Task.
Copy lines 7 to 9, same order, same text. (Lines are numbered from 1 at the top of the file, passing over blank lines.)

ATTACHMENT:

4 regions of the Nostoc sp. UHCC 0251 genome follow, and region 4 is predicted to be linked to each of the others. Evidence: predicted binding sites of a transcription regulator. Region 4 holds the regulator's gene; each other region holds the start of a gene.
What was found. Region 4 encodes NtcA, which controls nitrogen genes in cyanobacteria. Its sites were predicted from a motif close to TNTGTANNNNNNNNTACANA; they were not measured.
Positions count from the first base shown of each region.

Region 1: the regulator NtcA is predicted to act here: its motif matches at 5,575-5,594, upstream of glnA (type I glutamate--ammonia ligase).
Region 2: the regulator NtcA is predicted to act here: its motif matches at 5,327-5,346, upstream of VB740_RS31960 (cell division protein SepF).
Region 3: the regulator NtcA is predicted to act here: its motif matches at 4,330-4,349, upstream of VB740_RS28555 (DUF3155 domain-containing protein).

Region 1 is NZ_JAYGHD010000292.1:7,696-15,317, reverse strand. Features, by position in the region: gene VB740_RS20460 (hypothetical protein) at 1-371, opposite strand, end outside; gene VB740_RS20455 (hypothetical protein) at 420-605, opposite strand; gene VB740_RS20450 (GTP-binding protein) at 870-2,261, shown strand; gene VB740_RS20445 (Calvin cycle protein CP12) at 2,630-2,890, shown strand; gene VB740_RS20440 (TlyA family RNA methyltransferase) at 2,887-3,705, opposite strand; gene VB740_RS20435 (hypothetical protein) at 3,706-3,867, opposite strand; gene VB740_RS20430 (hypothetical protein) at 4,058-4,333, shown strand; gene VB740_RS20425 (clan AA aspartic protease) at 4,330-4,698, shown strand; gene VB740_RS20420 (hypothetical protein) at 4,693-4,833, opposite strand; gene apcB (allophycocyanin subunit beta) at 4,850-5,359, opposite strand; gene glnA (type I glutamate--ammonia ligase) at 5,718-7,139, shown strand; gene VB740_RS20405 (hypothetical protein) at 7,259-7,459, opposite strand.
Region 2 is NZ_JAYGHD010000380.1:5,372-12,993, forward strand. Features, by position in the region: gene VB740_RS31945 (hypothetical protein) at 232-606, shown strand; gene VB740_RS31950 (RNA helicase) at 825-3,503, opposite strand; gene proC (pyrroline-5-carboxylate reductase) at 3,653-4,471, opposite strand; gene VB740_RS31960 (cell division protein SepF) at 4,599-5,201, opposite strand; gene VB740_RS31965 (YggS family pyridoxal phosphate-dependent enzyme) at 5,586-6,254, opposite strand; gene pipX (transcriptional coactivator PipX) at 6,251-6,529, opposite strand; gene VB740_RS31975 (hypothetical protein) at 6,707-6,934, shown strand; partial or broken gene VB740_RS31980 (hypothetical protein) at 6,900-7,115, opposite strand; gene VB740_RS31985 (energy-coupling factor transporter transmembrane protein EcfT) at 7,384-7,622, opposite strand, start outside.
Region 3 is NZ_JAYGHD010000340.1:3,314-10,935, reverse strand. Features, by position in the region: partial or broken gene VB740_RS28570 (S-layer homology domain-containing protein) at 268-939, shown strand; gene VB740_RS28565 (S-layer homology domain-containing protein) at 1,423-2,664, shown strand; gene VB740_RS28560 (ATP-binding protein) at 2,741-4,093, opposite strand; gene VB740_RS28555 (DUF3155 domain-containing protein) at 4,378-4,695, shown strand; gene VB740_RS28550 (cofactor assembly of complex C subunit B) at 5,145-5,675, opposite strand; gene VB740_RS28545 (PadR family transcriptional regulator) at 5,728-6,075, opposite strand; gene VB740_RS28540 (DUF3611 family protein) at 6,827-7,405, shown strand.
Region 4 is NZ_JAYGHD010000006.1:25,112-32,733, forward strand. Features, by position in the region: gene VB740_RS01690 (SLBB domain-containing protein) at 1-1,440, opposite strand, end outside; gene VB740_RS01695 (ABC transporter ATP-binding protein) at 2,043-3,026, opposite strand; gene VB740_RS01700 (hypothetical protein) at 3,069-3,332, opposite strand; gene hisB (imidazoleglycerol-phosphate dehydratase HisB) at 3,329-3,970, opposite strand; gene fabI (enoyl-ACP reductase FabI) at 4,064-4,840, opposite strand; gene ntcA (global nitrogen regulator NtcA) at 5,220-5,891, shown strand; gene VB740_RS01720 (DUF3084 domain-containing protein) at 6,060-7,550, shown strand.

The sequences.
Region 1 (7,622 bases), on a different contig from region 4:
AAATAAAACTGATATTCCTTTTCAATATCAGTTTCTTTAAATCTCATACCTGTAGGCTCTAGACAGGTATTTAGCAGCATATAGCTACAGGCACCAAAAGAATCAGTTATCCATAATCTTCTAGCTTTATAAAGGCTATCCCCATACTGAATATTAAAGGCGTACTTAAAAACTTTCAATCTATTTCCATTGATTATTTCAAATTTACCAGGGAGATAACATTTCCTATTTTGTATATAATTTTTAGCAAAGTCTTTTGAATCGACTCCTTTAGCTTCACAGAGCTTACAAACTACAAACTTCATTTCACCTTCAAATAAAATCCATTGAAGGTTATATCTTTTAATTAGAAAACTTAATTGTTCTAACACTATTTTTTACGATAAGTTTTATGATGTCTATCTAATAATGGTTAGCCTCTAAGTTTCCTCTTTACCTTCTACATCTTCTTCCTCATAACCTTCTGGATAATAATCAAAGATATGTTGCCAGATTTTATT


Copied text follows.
Region 1 is NZ_JAYGHD010000292.1:7,696-15,317, reverse strand. Features, by position in the region: gene VB740_RS20460 (hypothetical protein) at 1-371, opposite strand, end outside; gene VB740_RS20455 (hypothetical protein) at 420-605, opposite strand; gene VB740_RS20450 (GTP-binding protein) at 870-2,261, shown strand; gene VB740_RS20445 (Calvin cycle protein CP12) at 2,630-2,890, shown strand; gene VB740_RS20440 (TlyA family RNA methyltransferase) at 2,887-3,705, opposite strand; gene VB740_RS20435 (hypothetical protein) at 3,706-3,867, opposite strand; gene VB740_RS20430 (hypothetical protein) at 4,058-4,333, shown strand; gene VB740_RS20425 (clan AA aspartic protease) at 4,330-4,698, shown strand; gene VB740_RS20420 (hypothetical protein) at 4,693-4,833, opposite strand; gene apcB (allophycocyanin subunit beta) at 4,850-5,359, opposite strand; gene glnA (type I glutamate--ammonia ligase) at 5,718-7,139, shown strand; gene VB740_RS20405 (hypothetical protein) at 7,259-7,459, opposite strand.
Region 2 is NZ_JAYGHD010000380.1:5,372-12,993, forward strand. Features, by position in the region: gene VB740_RS31945 (hypothetical protein) at 232-606, shown strand; gene VB740_RS31950 (RNA helicase) at 825-3,503, opposite strand; gene proC (pyrroline-5-carboxylate reductase) at 3,653-4,471, opposite strand; gene VB740_RS31960 (cell division protein SepF) at 4,599-5,201, opposite strand; gene VB740_RS31965 (YggS family pyridoxal phosphate-dependent enzyme) at 5,586-6,254, opposite strand; gene pipX (transcriptional coactivator PipX) at 6,251-6,529, opposite strand; gene VB740_RS31975 (hypothetical protein) at 6,707-6,934, shown strand; partial or broken gene VB740_RS31980 (hypothetical protein) at 6,900-7,115, opposite strand; gene VB740_RS31985 (energy-coupling factor transporter transmembrane protein EcfT) at 7,384-7,622, opposite strand, start outside.
Region 3 is NZ_JAYGHD010000340.1:3,314-10,935, reverse strand. Features, by position in the region: partial or broken gene VB740_RS28570 (S-layer homology domain-containing protein) at 268-939, shown strand; gene VB740_RS28565 (S-layer homology domain-containing protein) at 1,423-2,664, shown strand; gene VB740_RS28560 (ATP-binding protein) at 2,741-4,093, opposite strand; gene VB740_RS28555 (DUF3155 domain-containing protein) at 4,378-4,695, shown strand; gene VB740_RS28550 (cofactor assembly of complex C subunit B) at 5,145-5,675, opposite strand; gene VB740_RS28545 (PadR family transcriptional regulator) at 5,728-6,075, opposite strand; gene VB740_RS28540 (DUF3611 family protein) at 6,827-7,405, shown strand.